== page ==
N2 - High fat/high cholesterol diets and oxidative stress in Western countries are risk factors for age related diseases such as Alzheimer’s Disease (AD). Exercise and cholesterol-lowering drugs are being considered as potential therapies for AD. Diet-induced hypercholesterolemia has been used here as a model to assess the relationship between steatosis (hepatic dysfunction) and oxidative damage associated with neurodegeneration induced by vitamin E alterations. In mice fed a high cholesterol diet there was an increase in brain free cholesterol content and an increase in neuronal cholesterol oxidation (as assessed by 24S-hydroxycholesterol levels). The high fat and high cholesterol (HFHC) diet altered phosphatidylinositol turnover and levels of certain phospholipid classes in mouse brain membranes. The anti-oxidative acylCoA cholesterol transferase (ACAT) inhibitor Avasimibe was administered orally to mice. Avasimibe could be detected in the plasma but not in the brain and was found to inhibit ACAT activity in the periphery only, yet was associated with therapeutic improvements in neuronal cholesterol oxidation and membrane phospholipid composition. The HFHC diet induced steatosis (fatty liver) and treatment with Avasimibe reduced brain lipid peroxidation, reduced liver and brain cholesterol and triglyceride accumulation, and was associated with a reduction in hepatic and intestinal secretion of apoB cholesterol-containing lipoproteins. Avasimibe appears to improve diet-induced brain oxidative stress and vitamin E transport reducing brain cholesterol oxidation and phospholipase activity, thus preventing lipid peroxidation and possibly reducing neurodegeneration.

AB - High fat/high cholesterol diets and oxidative stress in Western countries are risk factors for age related diseases such as Alzheimer’s Disease (AD). Exercise and cholesterol-lowering drugs are being considered as potential therapies for AD. Diet-induced hypercholesterolemia has been used here as a model to assess the relationship between steatosis (hepatic dysfunction) and oxidative damage associated with neurodegeneration induced by vitamin E alterations. In mice fed a high cholesterol diet there was an increase in brain free cholesterol content and an increase in neuronal cholesterol oxidation (as assessed by 24S-hydroxycholesterol levels). The high fat and high cholesterol (HFHC) diet altered phosphatidylinositol turnover and levels of certain phospholipid classes in mouse brain membranes. The anti-oxidative acylCoA cholesterol transferase (ACAT) inhibitor Avasimibe was administered orally to mice. Avasimibe could be detected in the plasma but not in the brain and was found to inhibit ACAT activity in the periphery only, yet was associated with therapeutic improvements in neuronal cholesterol oxidation and membrane phospholipid composition. The HFHC diet induced steatosis (fatty liver) and treatment with Avasimibe reduced brain lipid peroxidation, reduced liver and brain cholesterol and triglyceride accumulation, and was associated with a reduction in hepatic and intestinal secretion of apoB cholesterol-containing lipoproteins. Avasimibe appears to improve diet-induced brain oxidative stress and vitamin E transport reducing brain cholesterol oxidation and phospholipase activity, thus preventing lipid peroxidation and possibly reducing neurodegeneration.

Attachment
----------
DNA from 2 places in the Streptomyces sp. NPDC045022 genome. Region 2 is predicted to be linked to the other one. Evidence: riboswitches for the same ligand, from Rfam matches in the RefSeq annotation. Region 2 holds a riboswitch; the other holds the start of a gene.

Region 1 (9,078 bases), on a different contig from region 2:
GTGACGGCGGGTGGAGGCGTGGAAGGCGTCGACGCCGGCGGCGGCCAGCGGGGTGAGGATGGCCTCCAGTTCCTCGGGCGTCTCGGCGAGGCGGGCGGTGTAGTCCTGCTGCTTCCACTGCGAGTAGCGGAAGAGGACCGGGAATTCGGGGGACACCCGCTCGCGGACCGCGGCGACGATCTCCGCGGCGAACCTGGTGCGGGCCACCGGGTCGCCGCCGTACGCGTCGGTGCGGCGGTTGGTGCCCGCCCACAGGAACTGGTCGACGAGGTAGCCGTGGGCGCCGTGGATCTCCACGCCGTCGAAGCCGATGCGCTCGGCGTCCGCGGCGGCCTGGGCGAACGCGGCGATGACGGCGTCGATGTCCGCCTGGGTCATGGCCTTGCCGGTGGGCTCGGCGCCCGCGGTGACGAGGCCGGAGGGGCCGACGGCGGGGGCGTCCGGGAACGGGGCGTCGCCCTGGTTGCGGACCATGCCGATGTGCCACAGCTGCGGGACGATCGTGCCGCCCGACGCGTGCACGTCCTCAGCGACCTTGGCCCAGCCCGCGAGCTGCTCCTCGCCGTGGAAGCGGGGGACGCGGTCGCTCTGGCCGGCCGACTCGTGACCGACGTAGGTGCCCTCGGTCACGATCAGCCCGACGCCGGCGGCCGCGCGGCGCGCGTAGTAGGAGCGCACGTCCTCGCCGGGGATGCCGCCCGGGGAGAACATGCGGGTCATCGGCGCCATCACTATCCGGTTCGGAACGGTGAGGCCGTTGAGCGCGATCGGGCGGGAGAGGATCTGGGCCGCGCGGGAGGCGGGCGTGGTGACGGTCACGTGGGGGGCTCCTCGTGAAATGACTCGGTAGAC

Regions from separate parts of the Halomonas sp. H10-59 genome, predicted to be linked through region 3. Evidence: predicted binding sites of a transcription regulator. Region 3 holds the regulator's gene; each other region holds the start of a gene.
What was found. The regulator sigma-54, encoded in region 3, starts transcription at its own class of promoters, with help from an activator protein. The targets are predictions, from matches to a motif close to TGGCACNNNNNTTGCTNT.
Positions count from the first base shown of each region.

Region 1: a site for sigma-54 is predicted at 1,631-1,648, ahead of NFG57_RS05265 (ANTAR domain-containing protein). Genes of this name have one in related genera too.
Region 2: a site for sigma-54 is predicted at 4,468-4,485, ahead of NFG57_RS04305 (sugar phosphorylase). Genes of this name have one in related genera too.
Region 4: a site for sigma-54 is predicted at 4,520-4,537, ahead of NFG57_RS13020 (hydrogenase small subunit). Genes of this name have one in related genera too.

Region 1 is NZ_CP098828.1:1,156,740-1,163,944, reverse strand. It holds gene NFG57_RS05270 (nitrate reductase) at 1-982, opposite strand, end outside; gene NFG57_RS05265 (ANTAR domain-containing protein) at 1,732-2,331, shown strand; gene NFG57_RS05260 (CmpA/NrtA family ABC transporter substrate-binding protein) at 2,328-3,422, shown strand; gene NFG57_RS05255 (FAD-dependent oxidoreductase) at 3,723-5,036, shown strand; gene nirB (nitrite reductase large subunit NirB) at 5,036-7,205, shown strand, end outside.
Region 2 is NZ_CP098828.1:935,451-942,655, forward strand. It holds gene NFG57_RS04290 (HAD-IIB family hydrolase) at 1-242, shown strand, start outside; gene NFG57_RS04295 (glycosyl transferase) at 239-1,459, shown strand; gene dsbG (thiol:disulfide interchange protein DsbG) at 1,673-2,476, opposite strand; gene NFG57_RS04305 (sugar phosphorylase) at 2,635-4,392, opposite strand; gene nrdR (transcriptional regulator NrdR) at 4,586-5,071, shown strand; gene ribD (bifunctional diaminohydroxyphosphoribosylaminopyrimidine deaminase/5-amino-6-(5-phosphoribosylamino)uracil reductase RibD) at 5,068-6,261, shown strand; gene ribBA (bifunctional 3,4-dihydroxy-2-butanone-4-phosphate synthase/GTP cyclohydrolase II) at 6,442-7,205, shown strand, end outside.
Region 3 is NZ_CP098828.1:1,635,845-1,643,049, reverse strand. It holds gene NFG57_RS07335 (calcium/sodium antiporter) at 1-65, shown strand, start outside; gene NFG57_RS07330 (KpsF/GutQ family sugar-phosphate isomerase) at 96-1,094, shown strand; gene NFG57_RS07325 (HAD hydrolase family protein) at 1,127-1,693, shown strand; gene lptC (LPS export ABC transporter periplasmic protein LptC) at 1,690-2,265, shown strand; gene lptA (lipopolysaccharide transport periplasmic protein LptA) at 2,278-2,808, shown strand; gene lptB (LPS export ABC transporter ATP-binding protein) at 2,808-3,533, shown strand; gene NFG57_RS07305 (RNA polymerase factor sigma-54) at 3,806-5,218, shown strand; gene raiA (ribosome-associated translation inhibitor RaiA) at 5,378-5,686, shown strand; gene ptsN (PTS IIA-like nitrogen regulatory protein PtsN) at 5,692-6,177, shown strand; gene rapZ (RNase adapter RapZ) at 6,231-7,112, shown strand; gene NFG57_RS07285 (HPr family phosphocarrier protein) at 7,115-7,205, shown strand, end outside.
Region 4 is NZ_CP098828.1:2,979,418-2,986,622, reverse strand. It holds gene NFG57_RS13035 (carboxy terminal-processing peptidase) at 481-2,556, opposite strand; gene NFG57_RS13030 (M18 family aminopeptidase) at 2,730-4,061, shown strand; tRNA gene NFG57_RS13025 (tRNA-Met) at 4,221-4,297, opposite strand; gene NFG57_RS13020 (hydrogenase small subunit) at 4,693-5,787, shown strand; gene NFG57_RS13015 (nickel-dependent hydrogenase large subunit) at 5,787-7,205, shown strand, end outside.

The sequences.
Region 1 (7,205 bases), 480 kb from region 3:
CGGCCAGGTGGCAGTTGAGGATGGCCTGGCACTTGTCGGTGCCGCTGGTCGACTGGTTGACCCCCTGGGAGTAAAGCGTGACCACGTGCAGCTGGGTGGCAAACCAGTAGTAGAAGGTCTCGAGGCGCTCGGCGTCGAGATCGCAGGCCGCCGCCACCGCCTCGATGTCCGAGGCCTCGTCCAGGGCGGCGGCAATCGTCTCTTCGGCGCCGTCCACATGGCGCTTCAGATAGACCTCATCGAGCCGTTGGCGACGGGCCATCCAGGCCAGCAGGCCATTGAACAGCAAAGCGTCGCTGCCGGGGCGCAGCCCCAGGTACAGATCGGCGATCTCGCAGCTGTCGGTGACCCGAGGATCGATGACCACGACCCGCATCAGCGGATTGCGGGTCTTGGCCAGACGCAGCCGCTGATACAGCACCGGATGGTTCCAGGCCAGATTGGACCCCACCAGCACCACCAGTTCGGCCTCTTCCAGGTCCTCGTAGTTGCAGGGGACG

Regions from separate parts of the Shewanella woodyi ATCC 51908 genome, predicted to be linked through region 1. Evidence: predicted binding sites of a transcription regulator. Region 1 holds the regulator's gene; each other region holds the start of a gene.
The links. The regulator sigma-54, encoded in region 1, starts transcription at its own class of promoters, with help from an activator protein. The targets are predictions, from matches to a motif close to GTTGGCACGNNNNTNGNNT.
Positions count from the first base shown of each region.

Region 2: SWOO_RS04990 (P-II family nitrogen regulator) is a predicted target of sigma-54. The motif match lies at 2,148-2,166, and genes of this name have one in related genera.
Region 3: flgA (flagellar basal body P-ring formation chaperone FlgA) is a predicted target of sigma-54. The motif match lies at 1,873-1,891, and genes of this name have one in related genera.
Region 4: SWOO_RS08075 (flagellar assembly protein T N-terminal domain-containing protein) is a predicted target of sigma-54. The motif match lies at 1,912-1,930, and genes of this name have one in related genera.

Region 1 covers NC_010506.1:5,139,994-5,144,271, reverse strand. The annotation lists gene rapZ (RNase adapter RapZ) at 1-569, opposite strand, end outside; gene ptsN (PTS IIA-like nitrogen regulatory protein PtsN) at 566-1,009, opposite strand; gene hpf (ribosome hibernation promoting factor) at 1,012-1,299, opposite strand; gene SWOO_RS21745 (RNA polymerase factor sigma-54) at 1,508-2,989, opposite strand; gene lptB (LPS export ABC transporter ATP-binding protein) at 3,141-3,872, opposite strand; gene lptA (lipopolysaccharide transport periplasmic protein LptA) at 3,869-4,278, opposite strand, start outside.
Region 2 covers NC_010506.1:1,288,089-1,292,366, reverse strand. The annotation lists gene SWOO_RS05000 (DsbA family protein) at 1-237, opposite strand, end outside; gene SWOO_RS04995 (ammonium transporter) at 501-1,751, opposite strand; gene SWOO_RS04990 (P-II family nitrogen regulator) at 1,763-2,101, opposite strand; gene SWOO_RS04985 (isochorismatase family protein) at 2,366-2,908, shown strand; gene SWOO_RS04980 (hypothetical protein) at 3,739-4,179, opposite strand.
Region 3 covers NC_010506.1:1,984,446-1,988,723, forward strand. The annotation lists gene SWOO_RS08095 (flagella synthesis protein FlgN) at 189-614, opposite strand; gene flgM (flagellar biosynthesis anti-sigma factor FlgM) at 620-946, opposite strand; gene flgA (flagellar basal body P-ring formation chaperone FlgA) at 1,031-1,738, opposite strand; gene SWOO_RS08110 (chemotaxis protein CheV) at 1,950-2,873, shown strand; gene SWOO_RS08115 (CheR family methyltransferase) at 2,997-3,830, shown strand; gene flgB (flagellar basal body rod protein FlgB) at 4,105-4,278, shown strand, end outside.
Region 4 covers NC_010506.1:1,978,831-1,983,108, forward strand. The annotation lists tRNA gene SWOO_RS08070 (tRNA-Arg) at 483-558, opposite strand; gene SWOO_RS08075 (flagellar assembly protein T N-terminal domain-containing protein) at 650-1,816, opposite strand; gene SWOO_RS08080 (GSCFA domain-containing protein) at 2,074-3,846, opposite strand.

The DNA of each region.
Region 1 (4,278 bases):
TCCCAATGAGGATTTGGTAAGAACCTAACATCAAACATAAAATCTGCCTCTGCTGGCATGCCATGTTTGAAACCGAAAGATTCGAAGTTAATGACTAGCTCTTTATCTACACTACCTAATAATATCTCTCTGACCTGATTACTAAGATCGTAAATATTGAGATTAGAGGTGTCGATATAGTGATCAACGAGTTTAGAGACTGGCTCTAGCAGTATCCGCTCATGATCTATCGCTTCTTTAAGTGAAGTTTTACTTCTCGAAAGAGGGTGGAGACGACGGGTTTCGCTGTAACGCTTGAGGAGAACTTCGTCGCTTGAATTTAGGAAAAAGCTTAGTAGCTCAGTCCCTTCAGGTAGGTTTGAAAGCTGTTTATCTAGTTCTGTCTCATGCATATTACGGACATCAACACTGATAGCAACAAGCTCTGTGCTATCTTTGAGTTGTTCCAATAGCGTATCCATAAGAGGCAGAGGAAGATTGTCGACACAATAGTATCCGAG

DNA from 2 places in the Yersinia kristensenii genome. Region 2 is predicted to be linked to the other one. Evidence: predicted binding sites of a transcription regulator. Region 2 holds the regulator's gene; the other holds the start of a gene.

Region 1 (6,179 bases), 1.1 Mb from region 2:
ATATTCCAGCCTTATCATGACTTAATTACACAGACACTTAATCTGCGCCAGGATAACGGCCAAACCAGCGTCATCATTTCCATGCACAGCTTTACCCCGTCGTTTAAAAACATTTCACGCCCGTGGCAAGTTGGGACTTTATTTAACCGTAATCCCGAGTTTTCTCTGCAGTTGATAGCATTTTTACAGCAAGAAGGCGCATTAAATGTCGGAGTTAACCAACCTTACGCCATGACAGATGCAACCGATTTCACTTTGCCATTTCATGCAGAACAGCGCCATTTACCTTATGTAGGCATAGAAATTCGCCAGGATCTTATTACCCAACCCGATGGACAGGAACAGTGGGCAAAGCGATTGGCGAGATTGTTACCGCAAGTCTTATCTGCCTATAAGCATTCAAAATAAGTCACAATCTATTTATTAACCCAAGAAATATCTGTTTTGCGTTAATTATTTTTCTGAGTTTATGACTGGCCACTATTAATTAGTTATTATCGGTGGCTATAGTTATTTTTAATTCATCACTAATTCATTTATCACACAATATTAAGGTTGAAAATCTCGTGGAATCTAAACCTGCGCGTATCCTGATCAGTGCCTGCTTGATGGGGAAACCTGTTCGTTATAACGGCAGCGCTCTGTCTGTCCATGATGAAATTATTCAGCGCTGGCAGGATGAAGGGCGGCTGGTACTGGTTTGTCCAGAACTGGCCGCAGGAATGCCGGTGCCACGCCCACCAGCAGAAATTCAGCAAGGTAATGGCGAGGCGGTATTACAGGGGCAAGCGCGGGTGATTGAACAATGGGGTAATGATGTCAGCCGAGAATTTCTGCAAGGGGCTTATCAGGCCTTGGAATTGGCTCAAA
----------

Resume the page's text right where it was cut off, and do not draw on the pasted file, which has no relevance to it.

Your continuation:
M3 - Abstract

ER -

Martins I. Antioxidative acylCoA cholesterol: acyl transferase inhibitor Avasimibe reduces the impact of a high cholesterol diet on brain lipid peroxidation in mice. 2013. Abstract from The 11th International Conference on Alzheimer’s and Parkinson’s Diseases, Florence , Italy.